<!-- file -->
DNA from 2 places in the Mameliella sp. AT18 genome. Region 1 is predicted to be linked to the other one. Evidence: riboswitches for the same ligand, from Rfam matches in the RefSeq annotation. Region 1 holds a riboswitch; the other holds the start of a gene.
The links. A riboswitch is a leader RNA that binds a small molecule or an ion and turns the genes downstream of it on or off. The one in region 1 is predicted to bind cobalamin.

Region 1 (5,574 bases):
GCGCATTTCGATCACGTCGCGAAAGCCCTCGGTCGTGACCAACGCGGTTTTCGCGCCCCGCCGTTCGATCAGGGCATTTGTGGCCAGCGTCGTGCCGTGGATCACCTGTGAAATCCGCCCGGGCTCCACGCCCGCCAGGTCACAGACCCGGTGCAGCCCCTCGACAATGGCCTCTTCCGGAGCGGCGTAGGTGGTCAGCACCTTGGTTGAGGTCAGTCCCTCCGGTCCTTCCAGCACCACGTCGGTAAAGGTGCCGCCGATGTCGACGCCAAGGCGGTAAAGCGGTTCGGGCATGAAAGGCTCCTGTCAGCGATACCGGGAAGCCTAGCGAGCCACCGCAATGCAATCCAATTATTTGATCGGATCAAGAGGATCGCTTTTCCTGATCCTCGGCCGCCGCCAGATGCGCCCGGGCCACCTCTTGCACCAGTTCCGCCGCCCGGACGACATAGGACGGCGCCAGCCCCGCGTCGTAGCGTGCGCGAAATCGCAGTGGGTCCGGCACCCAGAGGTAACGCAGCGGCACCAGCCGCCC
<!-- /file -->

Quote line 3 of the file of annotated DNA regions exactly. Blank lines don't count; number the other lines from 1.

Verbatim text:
Region 1 (5,574 bases):